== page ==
• The waters on Waikiki are calm because of the breaks (think of it as the kiddie pool of the ocean) but there other beautiful and family friendly beaches to be found. My favorite? Lanikai Beach. While the Lanikai neighborhood is exclusive the beach is not. ALL beaches in Hawaii have public access points. As long as you are considerate of the neighbors you can park on the street and enter at any of the small trails leading down to this beach. It’s the perfect place to spend a day at the beach swimming, sunning and watching the locals walk their dogs. It would be great for a beach run too if you don’t mind the short distance.
  • Water sports are great exercise but the best outdoor workouts on Oahu are hikes. Before hitting the beach in Lanikai you can take the trail to see pillbox lookouts from World War II. Another favorite is the Makapu’u Lighthouse Trail. It’s paved, making it a great place for morning run. My favorite trail was the one we attacked on the last day of our trip – the Kuli’ou’ou Ridge Trail. The stairs at the top are a leg burner but the view is totally worth it. Plus most of the trail is shaded making it a great option if you need a little relief from the sun.
  • If hiking isn’t your thing and perhaps you don’t have the means to venture too far away from Waikiki, try the Fort DeRussy Armed Forces Recreational Center. Start with a morning run from your hotel then do the exercise stations in the park or take your run onto this less crowded beach area.

What about food? Of course you want to enjoy some treats on (like the malasadas from Leonard’s) but you’ll need quality fuel for hiking, stand up paddle boarding, surging or swimming. Here are my favorite places to eat clean with perhaps a treat or two.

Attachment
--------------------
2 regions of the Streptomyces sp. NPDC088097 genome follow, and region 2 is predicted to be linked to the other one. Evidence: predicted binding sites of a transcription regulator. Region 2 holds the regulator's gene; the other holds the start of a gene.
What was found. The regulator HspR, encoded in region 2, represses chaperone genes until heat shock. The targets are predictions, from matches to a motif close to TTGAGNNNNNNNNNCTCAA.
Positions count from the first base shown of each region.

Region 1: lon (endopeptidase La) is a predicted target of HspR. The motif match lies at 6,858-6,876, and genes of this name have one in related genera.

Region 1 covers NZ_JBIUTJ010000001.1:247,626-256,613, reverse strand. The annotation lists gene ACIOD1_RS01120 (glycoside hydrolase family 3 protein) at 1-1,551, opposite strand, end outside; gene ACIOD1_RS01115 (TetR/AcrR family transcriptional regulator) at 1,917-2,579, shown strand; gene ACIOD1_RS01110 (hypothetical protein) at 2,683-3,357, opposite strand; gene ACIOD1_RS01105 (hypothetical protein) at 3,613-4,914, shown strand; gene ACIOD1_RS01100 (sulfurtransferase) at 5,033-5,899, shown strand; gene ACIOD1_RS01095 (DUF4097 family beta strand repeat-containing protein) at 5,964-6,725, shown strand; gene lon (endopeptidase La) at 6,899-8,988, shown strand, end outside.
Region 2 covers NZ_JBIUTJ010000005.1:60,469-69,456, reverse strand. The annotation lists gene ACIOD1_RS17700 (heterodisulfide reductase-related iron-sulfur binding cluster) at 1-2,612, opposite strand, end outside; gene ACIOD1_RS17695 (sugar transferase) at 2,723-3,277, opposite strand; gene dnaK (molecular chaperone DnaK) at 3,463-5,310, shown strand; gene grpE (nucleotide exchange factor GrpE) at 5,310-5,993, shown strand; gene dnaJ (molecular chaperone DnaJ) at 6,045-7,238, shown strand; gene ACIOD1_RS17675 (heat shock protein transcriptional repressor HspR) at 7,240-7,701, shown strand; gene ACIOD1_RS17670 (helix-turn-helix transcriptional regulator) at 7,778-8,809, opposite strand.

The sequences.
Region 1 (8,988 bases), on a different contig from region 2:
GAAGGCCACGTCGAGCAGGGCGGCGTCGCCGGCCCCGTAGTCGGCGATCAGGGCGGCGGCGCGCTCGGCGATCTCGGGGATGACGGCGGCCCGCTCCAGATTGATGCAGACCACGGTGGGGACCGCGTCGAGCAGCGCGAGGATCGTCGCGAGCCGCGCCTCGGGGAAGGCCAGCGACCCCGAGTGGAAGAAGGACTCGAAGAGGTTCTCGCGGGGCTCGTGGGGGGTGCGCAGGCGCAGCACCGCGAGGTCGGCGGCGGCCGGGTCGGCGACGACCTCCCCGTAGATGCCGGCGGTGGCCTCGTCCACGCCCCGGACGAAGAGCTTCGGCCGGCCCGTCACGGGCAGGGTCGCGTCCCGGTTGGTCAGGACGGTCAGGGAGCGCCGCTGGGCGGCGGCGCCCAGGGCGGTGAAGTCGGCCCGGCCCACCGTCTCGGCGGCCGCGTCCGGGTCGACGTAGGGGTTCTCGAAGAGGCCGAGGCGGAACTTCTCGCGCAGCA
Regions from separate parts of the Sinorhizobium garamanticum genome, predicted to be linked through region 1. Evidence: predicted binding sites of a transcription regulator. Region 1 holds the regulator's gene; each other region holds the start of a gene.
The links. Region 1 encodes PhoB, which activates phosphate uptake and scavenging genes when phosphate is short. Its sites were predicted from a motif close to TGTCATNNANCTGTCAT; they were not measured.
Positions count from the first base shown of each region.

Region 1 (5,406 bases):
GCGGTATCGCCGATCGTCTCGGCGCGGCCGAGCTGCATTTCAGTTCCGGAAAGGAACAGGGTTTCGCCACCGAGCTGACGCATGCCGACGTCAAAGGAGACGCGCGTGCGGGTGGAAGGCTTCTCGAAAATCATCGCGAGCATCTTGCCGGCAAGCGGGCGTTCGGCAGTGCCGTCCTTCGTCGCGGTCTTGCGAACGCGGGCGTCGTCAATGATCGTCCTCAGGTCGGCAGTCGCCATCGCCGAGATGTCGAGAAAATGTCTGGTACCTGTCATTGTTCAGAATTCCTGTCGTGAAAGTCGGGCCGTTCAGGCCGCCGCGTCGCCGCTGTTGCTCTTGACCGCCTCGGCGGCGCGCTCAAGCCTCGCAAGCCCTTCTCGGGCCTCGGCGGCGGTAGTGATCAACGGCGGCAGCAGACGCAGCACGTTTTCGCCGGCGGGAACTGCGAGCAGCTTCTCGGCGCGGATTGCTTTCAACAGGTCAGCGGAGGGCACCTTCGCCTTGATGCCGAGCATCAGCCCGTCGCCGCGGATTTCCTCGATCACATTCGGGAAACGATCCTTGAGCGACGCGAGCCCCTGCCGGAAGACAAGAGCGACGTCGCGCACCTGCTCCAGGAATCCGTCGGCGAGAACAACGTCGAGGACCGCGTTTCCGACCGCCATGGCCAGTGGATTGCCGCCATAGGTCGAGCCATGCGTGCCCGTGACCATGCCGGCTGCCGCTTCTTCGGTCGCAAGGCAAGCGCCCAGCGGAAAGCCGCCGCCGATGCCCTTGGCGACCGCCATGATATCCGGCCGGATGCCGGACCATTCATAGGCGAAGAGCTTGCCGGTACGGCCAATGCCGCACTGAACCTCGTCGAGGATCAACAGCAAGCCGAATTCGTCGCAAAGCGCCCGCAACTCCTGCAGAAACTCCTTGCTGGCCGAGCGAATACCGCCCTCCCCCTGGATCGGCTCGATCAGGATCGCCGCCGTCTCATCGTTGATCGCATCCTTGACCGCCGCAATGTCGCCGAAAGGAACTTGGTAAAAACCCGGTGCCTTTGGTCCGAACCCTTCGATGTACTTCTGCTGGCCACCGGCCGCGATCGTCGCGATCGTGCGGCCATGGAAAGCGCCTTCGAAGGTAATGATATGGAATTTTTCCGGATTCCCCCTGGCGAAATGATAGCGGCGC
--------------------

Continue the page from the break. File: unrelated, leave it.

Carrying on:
• I believe you can learn a lot about a city by its farmers markets. There are several to choose from on Oahu but my favorite is the KCC Farmers Market at Kapiolani Community College. It’s open on Saturday mornings till 11 with an amazing selection of fresh fruits and vegetables, some of which you might not find at your local farmers market. Food vendors of all kinds flock to this market as well, making it a tasty place to get breakfast. I also loved the farmers market held in the lobby of the Hyatt Regency Waikiki on Tuesdays and Thursdays. My life was changed by the coconut peanut butter. You can pick up diced fresh pineapple or some apple bananas to snack on in your room.
  • If you need a healthy vegetarian meal try Ruffage or The Peace Café. Ruffage is within walking distance of Waikiki beach and serves food that is easy to take to the beach for a picnic. Our favorite is the tempeh burger avocado. The Peace Café is  an all vegan restaurant with daily miso specials. The sandwiches are huge, so share. That will leave you plenty of room for a scoop of chai ice cream.
  • Aloha Harmony Tea House is the perfect place to get your morning tea before hitting the road for a hike or an iced tea to cool off after your beach run. Any teas from the wall of tea can be prepared for you. I loved the coconut vanilla for my morning of farmers market shopping. I brought home the chocolate chai and uji genmaicha for a try.
  • ABC stores are everywhere on Waikiki. They are your best bet for bottled water at a reasonable price as well as restocking your protein bar stash.

Oahu was fun but I think I like Maui better. Are you an island lover? Which Hawaiian island is your favorite?